New health secretary Andrew Lansley has promised a “more integrated public health service” in his first official statement since taking up post.

A wordle of Andrew Lansely's statement

A wordle of Andrew Lansely's statement

Wordle

The word cloud above shows key words used in Andrew Lansley’s statement

In a statement released by the Department of Health this morning, Mr Lansley said: “To improve health and wellbeing, we must offer support, security and services to those in need of personal and social care.

“We must promote good health, stronger locally owned public health strategies and effective screening and prevention of disease,” he said.

Mr Lansley said the coalition government “intend to bring to the NHS the consistent, stable reform, which enables it to deliver improving quality of care to patients”.

He added that with an increase in “real resources comes a real responsibility”. “We will need progressively to be more efficient, to cut the costs of what we do now, to innovate and re-design,” he said.

“This will not happen in a top-down, bureaucratic system. Decisions must be taken with patients, close to patients and with clinical leadership to the fore,” he added.

While stressing the importance of “highly effective management”, he pledged evidence-based quality standards would form the basis of service design.

The statement said the other members of the government’s new ministerial team would be announced shortly.

Mr Lansley had been shadow health secretary since 2003. He replaced Liam Fox, the new defence secretary.

Lansley’s statement in full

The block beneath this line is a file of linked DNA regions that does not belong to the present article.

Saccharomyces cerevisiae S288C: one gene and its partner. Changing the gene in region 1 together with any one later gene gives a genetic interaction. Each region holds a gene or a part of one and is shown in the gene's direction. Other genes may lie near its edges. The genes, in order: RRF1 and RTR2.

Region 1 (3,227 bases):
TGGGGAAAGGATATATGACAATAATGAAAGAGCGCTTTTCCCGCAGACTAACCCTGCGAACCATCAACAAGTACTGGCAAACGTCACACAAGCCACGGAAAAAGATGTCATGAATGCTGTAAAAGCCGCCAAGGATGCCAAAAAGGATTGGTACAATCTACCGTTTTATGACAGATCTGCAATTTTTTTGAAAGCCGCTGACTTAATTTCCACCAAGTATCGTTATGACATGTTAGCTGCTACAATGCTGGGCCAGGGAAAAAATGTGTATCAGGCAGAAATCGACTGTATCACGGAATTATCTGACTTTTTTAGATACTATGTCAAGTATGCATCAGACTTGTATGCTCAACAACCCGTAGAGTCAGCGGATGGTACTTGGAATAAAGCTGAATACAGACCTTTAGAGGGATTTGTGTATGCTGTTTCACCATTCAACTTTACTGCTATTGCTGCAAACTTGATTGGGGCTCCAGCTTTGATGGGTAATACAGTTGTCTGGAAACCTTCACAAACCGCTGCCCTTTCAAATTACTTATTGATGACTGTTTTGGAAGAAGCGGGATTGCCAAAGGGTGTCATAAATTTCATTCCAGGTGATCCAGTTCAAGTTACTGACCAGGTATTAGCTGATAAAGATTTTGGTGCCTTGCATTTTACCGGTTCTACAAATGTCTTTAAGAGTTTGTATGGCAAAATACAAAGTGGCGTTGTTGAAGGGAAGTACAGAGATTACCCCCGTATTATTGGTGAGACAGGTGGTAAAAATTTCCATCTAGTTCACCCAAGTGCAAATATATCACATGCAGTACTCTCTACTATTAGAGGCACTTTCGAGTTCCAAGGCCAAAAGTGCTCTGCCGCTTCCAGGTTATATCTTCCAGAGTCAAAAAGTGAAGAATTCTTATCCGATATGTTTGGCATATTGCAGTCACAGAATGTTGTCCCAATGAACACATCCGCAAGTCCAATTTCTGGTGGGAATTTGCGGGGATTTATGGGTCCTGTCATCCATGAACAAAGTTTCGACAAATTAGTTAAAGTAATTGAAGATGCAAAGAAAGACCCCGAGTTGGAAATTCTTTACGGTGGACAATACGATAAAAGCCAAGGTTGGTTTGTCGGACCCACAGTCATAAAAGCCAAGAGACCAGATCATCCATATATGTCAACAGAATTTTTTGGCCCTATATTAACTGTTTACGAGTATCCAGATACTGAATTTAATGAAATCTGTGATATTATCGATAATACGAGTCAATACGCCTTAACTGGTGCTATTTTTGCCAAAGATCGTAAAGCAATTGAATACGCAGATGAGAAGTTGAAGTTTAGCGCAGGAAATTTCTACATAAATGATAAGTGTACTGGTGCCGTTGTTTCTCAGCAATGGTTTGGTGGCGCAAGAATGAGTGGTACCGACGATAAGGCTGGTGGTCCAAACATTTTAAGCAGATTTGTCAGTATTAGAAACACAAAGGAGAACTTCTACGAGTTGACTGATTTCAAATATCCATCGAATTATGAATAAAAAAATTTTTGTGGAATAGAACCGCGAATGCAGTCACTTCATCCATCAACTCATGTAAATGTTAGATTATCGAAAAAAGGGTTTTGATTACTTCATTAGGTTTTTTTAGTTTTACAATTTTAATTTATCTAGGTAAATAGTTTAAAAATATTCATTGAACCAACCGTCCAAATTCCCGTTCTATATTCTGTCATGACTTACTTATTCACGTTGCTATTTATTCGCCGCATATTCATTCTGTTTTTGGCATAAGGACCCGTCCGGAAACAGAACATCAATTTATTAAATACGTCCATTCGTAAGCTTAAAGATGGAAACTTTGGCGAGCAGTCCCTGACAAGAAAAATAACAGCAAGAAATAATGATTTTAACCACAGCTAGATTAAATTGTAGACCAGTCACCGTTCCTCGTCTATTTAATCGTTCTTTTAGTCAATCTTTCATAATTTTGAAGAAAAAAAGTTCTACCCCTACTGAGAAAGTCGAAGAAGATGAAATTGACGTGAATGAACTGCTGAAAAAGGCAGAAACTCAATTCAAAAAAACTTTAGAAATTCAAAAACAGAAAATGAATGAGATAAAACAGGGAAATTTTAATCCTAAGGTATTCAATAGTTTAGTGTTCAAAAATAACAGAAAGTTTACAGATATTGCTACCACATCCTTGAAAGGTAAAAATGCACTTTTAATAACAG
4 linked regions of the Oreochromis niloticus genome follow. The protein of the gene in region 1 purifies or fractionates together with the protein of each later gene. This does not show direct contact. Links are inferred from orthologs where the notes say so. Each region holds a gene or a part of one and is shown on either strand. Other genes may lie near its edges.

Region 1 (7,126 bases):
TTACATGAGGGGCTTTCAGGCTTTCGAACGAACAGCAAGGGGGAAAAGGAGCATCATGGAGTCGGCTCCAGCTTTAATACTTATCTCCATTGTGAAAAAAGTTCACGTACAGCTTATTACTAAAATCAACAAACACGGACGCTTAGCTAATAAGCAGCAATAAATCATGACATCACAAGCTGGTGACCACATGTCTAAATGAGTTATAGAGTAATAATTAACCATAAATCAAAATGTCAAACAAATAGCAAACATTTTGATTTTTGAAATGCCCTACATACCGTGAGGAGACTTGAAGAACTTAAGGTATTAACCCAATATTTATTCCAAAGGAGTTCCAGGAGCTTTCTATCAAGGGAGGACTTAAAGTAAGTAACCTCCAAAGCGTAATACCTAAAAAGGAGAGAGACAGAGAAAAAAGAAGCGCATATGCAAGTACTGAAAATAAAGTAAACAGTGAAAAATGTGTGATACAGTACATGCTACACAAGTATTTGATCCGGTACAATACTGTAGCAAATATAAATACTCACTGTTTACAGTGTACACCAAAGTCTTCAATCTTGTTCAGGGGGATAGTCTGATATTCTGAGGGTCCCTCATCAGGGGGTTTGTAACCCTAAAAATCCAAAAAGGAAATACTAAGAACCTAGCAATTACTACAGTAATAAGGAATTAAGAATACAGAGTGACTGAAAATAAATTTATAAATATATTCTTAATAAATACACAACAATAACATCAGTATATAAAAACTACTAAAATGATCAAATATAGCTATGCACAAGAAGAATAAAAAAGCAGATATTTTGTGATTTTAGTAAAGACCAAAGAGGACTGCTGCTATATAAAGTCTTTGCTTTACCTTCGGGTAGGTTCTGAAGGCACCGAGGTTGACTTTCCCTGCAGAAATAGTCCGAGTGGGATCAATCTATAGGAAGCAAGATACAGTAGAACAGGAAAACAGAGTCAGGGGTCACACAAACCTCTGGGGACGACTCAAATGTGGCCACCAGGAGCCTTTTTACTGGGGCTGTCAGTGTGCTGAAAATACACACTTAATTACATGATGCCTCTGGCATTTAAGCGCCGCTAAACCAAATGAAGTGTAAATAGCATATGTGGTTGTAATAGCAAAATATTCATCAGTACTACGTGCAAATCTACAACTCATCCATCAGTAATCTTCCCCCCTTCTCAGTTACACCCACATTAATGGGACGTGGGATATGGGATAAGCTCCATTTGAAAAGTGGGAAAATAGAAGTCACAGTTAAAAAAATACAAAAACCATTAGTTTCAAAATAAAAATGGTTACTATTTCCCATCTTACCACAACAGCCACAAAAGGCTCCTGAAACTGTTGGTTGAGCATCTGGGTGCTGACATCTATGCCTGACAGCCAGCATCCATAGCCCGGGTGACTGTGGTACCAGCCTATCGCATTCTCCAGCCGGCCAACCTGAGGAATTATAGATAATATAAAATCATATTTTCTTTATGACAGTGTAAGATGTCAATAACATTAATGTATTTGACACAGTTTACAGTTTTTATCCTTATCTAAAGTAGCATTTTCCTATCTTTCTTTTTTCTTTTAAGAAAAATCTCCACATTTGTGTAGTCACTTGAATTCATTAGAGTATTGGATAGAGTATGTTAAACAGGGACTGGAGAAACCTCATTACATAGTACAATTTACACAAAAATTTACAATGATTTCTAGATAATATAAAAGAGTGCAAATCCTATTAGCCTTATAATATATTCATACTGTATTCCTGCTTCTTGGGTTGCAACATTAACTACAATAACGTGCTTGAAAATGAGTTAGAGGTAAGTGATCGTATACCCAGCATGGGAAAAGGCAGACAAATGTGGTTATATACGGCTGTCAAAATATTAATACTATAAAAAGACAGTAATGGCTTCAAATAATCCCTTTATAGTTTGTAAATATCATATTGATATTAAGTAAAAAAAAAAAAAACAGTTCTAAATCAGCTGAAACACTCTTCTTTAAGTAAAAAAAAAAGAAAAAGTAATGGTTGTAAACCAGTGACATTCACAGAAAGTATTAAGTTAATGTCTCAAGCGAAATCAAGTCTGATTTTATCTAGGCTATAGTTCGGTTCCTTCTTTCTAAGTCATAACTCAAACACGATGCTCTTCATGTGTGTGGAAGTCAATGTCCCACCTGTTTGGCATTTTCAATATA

“It is an immense privilege to be appointed secretary of state for health in the new government.

“Just as Britain needs strong and stable government, so we intend to bring to the NHS the consistent, stable reform, which enables it to deliver improving quality of care to patients.

“I have met many people working in the NHS and social care; I know they want to focus on patients and to be accountable for the results they achieve.

“I am determined that we will have an NHS in which the patient shares in making decisions, where quality standards are evidence based and form the basis of the design of services and their management, and where the objective is consistent improvement in the outcomes we achieve, so that they are amongst the best in the world.

“To achieve this in the current financial crisis requires leadership and highly effective management. The NHS will be backed with increased real resources but with this comes a real responsibility. We will need progressively to be more efficient, to cut the costs of what we do now, to innovate and re-design, in order to enable us to meet increased demands and to improve quality and outcomes.

“This will not happen in a top-down, bureaucratic system. Decisions must be taken with patients, close to patients and with clinical leadership at the fore.

“If we are to succeed in improving the health service, we must also improve the public health of the nation. We must promote good health, stronger locally owned public health strategies and effective screening and prevention of disease.

“We will create a more integrated public health service at the heart of healthcare policy. To improve health and wellbeing, we must offer support, security and services to those in need of personal and social care.

“There is much to do. If I have learnt one thing over six-and-a-half years as shadow health secretary, it is that in the NHS we have an immense number of talented, committed and capable people, who want to be trusted to get on with the job. It will be my task to enable the NHS to do this, with our shared ambition to achieve the best healthcare service anywhere in the world.” 

The new ministerial team at the Department of Health is to be announced shortly.